Chew on this, Tiger.
The game of kings and gentlemen has always seemed a mite exclusive. Maybe it's
the gala country clubs with rolling green vistas and a guard at the gate telling
you that you have not yet "arrived." Or maybe golf courses need some real
more wedgies than wedges to help lighten things up.
Ah, if only life were so grand. If only you had your own golf paradise in
which to create the course of your dreams. If only Sid Meier made a game that
let you do just that...
Before hopping into a review of the solid Sid Meier's SimGolf
, I should
mention that there's another game made by the same company called - get this
. Yep, GR even reviewed it a few
years ago. But aside from the name, the two games are very different.
Sid Meier's SimGolf
lays down a little story to get the ball rolling.
Your rich Uncle Harry has died and has left you a vast fortune. Of course, there's
always a legal stipulation to keep you from your hard-earned inheritance, but
instead of the customary "spend a night in a haunted house," you must use said
cash to build a golf resort empire. Harry sure was a wacky uncle.
Your plight to fulfill Harry's dying dreams begins with purchasing property
from one of four initial locales, which are randomly selected from a pool of
sixteen. Four different climate conditions are represented with different graphical
themes: parklands, links, desert, and tropical. There are other nuances to help
differentiate the areas, like calling the snack bar the "pub" when you are on
the European links.
The gameplay works just like any other sim-style game. You must expand your
business as quickly and efficiently as possible. After you are tired of building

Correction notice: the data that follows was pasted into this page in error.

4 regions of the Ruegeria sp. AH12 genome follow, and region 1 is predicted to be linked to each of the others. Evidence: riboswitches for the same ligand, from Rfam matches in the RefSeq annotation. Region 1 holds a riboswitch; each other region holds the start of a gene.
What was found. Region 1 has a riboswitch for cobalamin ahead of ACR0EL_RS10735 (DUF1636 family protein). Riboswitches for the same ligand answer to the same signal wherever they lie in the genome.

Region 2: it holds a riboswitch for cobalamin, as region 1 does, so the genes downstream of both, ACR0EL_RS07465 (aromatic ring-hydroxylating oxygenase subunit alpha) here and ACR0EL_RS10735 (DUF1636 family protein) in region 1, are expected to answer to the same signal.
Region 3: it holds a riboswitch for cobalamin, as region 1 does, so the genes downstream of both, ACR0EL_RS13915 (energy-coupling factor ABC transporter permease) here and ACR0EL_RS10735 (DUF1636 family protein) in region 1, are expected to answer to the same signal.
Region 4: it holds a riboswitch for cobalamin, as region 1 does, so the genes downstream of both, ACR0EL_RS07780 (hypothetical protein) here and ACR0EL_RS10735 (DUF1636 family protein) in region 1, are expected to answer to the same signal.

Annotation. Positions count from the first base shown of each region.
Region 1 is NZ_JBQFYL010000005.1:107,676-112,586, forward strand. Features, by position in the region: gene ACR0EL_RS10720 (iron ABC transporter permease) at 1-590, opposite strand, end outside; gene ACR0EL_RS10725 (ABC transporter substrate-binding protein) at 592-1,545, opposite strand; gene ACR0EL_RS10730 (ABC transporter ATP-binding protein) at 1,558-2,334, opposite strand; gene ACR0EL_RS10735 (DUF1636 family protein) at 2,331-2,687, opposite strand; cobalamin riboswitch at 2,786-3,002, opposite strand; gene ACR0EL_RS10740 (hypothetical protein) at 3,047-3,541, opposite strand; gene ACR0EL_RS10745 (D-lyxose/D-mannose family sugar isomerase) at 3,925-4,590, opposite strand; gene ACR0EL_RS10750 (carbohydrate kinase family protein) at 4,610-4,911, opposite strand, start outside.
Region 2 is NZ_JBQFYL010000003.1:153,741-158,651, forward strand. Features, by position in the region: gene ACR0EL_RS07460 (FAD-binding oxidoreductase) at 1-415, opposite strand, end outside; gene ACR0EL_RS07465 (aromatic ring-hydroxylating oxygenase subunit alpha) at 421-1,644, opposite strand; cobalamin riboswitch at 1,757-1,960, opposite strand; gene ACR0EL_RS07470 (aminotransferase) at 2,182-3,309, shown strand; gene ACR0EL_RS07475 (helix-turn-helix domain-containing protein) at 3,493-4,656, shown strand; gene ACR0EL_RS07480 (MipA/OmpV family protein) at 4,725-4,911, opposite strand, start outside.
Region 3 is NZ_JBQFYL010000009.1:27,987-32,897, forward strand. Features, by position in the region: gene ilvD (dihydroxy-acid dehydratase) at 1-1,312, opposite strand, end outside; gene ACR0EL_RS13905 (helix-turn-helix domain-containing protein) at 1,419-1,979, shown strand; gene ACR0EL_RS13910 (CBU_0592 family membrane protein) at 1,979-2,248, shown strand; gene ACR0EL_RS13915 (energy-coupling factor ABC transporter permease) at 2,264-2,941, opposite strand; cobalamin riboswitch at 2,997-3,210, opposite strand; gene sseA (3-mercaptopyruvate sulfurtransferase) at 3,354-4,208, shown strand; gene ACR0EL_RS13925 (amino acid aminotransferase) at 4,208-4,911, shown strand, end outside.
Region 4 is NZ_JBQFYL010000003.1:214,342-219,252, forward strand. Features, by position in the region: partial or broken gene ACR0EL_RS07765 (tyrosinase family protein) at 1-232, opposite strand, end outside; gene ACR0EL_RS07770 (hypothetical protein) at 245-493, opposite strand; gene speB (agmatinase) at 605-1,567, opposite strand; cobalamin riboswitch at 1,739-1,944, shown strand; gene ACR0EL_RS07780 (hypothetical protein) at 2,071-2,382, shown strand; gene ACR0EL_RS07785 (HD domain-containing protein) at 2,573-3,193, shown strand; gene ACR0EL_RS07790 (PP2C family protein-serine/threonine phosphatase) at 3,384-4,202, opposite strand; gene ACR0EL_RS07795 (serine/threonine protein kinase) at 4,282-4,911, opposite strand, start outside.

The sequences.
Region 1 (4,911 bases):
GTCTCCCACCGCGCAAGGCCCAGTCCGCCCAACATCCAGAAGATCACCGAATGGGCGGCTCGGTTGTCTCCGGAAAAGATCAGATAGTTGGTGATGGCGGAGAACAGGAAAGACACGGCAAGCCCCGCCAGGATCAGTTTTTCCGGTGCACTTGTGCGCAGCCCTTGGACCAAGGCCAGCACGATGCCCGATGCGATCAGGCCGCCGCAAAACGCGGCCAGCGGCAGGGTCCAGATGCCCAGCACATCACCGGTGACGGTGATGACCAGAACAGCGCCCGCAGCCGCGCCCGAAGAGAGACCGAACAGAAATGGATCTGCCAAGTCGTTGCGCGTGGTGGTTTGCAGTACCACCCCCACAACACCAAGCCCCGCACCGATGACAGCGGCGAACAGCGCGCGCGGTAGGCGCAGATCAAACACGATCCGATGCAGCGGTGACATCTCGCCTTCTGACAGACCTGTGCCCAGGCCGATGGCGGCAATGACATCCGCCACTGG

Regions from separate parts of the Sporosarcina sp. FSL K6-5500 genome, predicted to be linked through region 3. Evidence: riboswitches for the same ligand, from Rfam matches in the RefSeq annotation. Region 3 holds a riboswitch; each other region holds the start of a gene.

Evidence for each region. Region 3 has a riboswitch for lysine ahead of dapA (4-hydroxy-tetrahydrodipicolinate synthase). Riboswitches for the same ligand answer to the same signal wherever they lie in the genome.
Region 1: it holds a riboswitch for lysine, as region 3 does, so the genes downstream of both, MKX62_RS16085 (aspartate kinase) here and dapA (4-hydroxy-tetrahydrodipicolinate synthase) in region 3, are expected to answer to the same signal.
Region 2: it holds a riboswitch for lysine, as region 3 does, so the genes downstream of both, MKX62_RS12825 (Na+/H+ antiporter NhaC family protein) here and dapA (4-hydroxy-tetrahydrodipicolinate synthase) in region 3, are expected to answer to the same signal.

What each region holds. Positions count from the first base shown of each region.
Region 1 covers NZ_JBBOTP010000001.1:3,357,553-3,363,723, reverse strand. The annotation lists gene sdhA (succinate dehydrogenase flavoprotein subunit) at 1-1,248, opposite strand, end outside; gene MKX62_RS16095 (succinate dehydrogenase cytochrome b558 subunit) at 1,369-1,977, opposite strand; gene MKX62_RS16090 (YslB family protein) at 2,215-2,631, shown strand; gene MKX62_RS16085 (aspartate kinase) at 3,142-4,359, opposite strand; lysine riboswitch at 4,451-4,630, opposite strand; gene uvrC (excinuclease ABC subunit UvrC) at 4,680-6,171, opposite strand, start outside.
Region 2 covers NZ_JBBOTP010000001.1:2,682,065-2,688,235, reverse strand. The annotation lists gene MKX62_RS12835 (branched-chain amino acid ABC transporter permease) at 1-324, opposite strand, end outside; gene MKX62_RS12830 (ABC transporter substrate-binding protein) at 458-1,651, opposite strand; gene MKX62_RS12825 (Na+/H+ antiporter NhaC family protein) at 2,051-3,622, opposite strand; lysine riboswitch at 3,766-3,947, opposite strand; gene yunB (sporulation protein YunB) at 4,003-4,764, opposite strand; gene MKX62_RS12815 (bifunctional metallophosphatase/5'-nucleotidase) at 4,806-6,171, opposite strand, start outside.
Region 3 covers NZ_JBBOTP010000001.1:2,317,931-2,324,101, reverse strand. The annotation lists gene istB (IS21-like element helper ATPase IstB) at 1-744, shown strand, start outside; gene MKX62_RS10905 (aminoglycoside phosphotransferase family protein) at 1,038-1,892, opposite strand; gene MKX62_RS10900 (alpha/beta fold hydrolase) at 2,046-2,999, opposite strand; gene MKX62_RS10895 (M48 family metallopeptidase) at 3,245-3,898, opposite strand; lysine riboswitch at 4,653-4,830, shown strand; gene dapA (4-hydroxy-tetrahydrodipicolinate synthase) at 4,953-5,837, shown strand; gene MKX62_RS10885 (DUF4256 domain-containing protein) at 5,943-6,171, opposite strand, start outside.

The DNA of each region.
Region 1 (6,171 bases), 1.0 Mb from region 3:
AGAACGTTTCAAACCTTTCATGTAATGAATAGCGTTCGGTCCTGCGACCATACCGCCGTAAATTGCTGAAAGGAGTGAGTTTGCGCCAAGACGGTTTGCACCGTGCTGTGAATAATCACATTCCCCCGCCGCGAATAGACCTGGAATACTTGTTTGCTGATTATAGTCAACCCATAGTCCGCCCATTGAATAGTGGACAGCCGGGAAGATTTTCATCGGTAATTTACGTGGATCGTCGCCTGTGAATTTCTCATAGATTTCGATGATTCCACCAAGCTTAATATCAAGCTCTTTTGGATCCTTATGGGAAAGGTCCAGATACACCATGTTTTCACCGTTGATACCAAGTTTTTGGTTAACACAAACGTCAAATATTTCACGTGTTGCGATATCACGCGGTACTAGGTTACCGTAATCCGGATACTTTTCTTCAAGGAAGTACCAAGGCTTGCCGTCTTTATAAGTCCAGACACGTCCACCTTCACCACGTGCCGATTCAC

and sustaining, you can shoulder your clubs and actually play a few rounds on
your own course. Not bad.
The primary focus of your golf resort is hole design. You choose the distance,
you fill in the traps, change the grass and vary the level of difficulty. 18
holes later, and you might just have a championship golf course on your hands.
The SimGolf Association (SGA) regularly checks out your course and rates its
competency in terms of challenge, imagination, and fun. If all your holes meet
the SGA's requirements, then you've built a championship course.
Of course, a golf course is more than just green grass and holes. You'll need
lodging, pro shops and snack bars to reach your goal. These buildings and more
can be placed strategically throughout the fairways to best meet the needs of
your customers. After all, a happy customer will keep shelling out the dough
and inviting his friends to play.
For example, a golf cart garage can be built to speed up the play times of
all your golfers. Real estate can be sold on your property to pull in some extra
coin and possibly a satirical celebrity resident like Bubba Klinton or Shaquie
McNeal. You can even hire a full staff of employees. From greeters to keep the
players' spirits high to a landscaping crew to keep the weeds away, you'll need
to take care of it all. Even little details like the types of trees and flowers
can be adjusted.